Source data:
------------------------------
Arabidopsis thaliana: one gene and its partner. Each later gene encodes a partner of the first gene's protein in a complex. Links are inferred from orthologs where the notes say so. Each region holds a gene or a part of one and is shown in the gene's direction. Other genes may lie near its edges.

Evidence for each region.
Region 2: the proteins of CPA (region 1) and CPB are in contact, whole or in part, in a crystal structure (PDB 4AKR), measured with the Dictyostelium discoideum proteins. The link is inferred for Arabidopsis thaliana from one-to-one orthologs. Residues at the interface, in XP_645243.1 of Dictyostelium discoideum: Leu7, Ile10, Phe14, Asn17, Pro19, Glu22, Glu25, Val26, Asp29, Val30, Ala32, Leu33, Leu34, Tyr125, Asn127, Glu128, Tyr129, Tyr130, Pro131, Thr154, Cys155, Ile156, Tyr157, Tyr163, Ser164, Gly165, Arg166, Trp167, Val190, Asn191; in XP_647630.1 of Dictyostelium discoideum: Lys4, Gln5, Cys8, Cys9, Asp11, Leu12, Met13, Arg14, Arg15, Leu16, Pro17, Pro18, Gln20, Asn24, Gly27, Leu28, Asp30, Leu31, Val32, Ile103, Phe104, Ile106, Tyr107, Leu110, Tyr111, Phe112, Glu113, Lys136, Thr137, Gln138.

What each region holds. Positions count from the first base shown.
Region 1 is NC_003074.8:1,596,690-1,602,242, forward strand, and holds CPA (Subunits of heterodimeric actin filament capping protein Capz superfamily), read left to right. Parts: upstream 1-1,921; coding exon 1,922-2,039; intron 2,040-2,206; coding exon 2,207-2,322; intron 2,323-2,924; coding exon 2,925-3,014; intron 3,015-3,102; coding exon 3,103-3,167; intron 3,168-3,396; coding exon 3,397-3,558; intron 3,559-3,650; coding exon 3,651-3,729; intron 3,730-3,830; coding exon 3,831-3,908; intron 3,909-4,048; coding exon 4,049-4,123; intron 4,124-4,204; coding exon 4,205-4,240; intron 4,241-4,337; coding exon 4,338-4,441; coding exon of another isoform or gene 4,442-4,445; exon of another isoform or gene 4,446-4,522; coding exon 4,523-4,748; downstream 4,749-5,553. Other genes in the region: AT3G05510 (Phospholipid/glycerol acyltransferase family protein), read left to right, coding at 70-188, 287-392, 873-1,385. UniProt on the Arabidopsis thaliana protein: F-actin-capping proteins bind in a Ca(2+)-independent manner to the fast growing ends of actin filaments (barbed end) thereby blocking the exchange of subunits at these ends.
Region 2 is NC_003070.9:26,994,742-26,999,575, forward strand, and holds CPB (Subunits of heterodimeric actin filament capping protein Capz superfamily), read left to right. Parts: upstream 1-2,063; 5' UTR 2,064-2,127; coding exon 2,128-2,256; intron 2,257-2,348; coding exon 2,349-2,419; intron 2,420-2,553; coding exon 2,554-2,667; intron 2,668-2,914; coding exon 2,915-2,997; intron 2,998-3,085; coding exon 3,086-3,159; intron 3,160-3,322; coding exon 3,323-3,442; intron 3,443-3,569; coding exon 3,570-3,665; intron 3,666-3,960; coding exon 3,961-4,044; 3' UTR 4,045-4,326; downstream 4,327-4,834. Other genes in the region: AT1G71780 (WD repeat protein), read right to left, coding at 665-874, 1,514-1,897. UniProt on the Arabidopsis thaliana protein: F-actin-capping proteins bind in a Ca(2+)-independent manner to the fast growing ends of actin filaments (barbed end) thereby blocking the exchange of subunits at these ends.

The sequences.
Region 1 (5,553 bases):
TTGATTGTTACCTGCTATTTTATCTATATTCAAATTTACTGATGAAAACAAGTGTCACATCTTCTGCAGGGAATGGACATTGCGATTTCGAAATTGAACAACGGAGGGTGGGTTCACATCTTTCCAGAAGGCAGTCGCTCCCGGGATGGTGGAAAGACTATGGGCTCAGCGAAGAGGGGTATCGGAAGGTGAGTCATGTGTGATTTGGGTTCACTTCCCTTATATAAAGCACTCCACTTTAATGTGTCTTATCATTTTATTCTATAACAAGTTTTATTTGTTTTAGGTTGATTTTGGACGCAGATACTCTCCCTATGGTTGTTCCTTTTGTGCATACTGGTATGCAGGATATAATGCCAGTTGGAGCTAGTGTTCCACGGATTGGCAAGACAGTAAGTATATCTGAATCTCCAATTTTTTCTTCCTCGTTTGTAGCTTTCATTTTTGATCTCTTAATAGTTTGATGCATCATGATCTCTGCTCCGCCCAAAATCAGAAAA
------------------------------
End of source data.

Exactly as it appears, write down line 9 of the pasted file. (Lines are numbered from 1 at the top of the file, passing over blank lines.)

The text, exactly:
TTGATTGTTACCTGCTATTTTATCTATATTCAAATTTACTGATGAAAACAAGTGTCACATCTTCTGCAGGGAATGGACATTGCGATTTCGAAATTGAACAACGGAGGGTGGGTTCACATCTTTCCAGAAGGCAGTCGCTCCCGGGATGGTGGAAAGACTATGGGCTCAGCGAAGAGGGGTATCGGAAGGTGAGTCATGTGTGATTTGGGTTCACTTCCCTTATATAAAGCACTCCACTTTAATGTGTCTTATCATTTTATTCTATAACAAGTTTTATTTGTTTTAGGTTGATTTTGGACGCAGATACTCTCCCTATGGTTGTTCCTTTTGTGCATACTGGTATGCAGGATATAATGCCAGTTGGAGCTAGTGTTCCACGGATTGGCAAGACAGTAAGTATATCTGAATCTCCAATTTTTTCTTCCTCGTTTGTAGCTTTCATTTTTGATCTCTTAATAGTTTGATGCATCATGATCTCTGCTCCGCCCAAAATCAGAAAA